“At its thickest point, fog obscured the shore, but it was not the same frozen mist that hugged the seas and wrapped the surrounding bergs of ice. It was a sulfurous steam, a breath from Hades, rising out from a land as wondrous as it was monstrous.”
This is the tenth book in a series. This review contains no spoilers for previous books in the series, aside from giving away the survival of one character.
The Sixth Extinction, by James Rollins
#10 in the Sigma Force series
William Morrow, August 2014
426 pages (hardcover)
A military research station buried in the remote Sierra Nevada Mountains of Northern California broadcasts a frantic distress call that ends with a chilling order:
“This is sierra, victor, whiskey. There’s been a breach. Failsafe initiated. No matter the outcome: Kill us… kill us all.”
The site is part of TECOMM, the U.S. Army Test Command. When help arrives to investigate, they discover that everyone in the lab is dead – not just the scientists, but every living thing for fifty square miles is annihilated: every animal, plant, and insect, even bacteria. The land is completely sterile – and the blight is spreading.
Only one team on earth has the scientific knowledge and military precision to handle this mission: Commander Gray Pierce and Sigma. The dead scientists were working on a secret project, researching radically different forms of life on Earth, life that could change our understanding of biology and humanity itself. But something set off an explosion in the lab, and now Sigma must contend with the apocalyptic aftermath.
To prevent the inevitable, they must decipher a futuristic threat that rises out of the distant past – a time when Antarctica was green and life on Earth was balanced on a knife’s edge. Following a fascinating trail of clues buried in an ancient map rescued from the lost Library of Alexandria, Sigma will make a shocking discovery involving a prehistoric continent and a new form of life and death buried under miles of ice. Gray Pierce and his dedicated team must race through eons of time and across distant continents to decipher millennia-old secrets out of the frozen past and untangle mysteries buried deep in the darkest jungles of today, as they face their greatest challenge yet: stopping the sixth extinction – the end of humankind.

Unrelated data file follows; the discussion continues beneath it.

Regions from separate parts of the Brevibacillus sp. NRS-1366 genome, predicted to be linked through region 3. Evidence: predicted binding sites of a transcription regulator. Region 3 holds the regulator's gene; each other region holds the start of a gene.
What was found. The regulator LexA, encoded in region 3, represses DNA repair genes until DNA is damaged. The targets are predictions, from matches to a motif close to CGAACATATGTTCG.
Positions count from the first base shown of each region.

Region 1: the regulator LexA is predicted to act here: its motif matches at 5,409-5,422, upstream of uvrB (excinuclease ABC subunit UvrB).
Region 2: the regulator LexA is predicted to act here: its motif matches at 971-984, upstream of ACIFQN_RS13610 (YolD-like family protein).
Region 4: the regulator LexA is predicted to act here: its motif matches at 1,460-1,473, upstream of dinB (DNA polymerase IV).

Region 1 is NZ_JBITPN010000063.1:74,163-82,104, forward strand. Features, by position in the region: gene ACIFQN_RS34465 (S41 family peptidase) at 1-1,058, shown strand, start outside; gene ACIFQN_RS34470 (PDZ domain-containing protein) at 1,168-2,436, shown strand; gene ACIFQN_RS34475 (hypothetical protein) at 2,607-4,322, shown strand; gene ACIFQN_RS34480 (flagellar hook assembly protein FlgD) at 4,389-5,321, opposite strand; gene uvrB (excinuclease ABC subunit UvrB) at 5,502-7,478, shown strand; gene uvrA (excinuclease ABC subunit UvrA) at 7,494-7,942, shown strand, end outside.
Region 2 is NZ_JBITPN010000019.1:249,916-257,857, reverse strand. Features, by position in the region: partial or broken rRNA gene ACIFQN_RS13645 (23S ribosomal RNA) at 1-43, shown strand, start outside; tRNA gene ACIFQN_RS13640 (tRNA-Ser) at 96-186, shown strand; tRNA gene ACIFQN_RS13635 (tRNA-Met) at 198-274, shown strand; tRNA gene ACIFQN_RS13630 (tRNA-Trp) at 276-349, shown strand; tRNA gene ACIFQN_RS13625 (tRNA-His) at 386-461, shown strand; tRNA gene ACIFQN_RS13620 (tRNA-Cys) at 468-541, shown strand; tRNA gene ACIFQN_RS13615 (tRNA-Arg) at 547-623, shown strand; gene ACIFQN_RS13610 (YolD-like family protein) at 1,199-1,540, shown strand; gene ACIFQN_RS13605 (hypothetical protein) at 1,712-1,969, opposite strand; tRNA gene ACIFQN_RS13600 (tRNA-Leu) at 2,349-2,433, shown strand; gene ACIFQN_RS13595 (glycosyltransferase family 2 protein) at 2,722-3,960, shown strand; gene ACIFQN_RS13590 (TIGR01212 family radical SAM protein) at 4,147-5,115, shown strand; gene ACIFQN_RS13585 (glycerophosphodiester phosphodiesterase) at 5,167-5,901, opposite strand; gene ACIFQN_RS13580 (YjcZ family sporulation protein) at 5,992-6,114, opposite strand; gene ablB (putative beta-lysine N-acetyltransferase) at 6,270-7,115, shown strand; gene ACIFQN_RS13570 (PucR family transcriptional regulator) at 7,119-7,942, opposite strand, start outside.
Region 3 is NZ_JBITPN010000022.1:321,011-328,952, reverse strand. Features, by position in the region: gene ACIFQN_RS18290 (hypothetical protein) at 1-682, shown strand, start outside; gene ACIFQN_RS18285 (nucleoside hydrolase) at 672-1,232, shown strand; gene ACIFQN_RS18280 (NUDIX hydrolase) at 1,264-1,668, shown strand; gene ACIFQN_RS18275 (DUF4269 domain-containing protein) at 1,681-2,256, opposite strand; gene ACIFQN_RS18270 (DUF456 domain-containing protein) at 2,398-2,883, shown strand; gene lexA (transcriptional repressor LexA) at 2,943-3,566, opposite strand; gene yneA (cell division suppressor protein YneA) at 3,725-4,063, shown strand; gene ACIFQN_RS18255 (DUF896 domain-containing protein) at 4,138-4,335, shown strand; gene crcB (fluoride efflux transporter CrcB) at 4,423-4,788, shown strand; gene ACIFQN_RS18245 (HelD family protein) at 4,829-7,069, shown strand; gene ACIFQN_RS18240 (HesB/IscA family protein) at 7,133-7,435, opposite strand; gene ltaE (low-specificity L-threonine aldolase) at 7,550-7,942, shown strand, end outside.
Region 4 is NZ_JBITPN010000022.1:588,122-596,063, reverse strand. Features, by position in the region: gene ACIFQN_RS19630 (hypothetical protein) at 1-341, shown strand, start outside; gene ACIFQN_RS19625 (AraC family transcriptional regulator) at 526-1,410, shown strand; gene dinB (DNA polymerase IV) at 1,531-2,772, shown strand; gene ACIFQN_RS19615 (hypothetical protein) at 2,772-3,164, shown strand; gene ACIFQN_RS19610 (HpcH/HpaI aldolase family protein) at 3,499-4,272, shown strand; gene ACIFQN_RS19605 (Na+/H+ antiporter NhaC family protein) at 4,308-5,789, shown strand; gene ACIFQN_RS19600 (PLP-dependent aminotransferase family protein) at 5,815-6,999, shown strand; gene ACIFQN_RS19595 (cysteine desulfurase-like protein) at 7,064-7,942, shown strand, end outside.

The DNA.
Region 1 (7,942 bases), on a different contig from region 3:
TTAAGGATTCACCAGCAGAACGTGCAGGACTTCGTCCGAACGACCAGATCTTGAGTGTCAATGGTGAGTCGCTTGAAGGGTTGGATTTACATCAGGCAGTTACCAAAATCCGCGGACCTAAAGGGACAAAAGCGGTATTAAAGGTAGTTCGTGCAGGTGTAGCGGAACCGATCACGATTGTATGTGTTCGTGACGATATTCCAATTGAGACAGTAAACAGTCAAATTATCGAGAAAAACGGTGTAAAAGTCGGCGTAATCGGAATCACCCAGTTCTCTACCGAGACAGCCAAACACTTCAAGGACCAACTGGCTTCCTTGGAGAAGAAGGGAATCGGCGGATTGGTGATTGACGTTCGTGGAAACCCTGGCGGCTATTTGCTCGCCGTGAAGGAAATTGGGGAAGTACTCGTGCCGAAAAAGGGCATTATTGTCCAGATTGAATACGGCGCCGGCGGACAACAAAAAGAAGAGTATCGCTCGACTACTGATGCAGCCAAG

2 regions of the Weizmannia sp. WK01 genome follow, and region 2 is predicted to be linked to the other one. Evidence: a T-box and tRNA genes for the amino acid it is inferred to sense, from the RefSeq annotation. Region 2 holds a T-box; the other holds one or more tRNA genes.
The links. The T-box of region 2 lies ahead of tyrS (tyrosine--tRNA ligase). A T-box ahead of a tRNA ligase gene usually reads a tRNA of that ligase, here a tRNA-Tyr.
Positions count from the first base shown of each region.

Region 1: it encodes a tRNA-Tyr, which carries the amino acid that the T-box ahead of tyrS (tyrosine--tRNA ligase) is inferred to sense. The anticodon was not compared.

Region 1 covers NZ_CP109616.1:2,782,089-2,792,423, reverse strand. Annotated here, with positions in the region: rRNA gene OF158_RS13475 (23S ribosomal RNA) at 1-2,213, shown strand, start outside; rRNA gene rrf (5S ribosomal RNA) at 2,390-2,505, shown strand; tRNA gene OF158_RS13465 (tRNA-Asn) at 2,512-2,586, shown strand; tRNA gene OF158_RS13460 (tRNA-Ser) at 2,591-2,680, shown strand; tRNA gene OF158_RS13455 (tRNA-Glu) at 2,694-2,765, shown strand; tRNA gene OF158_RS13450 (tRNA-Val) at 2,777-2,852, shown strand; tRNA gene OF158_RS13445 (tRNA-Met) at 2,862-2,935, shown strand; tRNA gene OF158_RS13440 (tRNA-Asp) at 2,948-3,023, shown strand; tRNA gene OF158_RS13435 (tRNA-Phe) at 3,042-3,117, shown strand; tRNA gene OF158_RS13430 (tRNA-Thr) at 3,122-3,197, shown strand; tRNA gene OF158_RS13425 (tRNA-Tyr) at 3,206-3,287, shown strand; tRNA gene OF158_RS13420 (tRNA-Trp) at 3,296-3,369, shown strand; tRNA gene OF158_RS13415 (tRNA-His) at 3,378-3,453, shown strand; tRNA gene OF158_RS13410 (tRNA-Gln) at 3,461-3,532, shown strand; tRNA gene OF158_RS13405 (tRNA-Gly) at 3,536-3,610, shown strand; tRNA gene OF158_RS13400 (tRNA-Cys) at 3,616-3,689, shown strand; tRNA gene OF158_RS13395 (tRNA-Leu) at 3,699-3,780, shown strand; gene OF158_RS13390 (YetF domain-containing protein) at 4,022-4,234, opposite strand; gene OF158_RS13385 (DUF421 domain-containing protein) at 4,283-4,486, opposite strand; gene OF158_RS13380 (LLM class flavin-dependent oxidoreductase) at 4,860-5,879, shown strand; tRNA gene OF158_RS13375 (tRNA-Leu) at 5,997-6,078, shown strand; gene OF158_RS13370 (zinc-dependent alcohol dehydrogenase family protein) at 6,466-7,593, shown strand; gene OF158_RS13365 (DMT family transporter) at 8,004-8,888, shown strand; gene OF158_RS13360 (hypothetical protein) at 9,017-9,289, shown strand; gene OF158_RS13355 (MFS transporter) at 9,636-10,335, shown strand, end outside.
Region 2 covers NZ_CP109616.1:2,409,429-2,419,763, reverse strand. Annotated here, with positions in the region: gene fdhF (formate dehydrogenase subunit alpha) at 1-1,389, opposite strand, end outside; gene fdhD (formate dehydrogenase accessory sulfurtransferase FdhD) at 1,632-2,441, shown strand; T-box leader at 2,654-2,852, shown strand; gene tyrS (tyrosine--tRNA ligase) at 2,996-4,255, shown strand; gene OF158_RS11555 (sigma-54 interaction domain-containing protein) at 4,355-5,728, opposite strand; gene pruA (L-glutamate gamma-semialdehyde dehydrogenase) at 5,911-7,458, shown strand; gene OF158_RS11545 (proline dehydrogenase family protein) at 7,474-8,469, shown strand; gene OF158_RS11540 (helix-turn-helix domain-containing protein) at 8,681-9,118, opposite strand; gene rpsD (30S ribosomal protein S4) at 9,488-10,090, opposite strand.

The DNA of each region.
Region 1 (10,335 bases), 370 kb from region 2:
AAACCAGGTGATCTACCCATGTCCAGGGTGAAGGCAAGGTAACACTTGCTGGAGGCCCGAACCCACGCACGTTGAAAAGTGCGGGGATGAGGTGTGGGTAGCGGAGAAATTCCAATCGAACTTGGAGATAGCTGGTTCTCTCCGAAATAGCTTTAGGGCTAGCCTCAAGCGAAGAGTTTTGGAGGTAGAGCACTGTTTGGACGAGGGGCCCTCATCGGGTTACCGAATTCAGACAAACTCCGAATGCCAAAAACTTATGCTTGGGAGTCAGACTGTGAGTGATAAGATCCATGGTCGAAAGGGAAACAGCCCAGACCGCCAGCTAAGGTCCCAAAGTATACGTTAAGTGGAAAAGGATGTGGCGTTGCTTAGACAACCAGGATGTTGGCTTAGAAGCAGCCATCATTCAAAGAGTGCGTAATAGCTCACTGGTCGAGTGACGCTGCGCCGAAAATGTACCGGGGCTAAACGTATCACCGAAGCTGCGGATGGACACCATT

But is it already too late?
James Rollins writes great action adventures, but what really makes his series stand out from similar books are the characters. So it was a little disappointing to me that this one just felt a little… off. There was so much focus on the story, the science, and what it all means for humanity. But I didn’t feel like this was my familiar Sigma crew. It was as though any cast of characters could have been substituted in and the story would have remained the same.
This is true to an extent with a lot of these types of thrillers. People usually don’t read them for the characters, they read them for the exciting high-stakes plots. So yes, a lot of the time the stock characters can feel interchangeable. This is more forgivable in early books or stand-alones… less so after following a series for ten books.
The real strength of this book is the questions that it raises. What can we do to survive our own self-destruction? Do we even deserve to? Rollins, through his villain, goes to a pretty dark place when it comes to the future of our species, and while it’s scary to think about, it’s fascinating to read about in a fictional setting.
The Sixth Extinction is an entertaining novel, for sure. And the fact that it’s light on the character development could be a plus for new readers jumping into the series. For me, though, as a longtime fan, I felt it was lacking some of what made his previous books special.
Does The Sixth Extinction sound like something you’d pick up? How do you feel when a favorite author doesn’t quite live up to your expectations?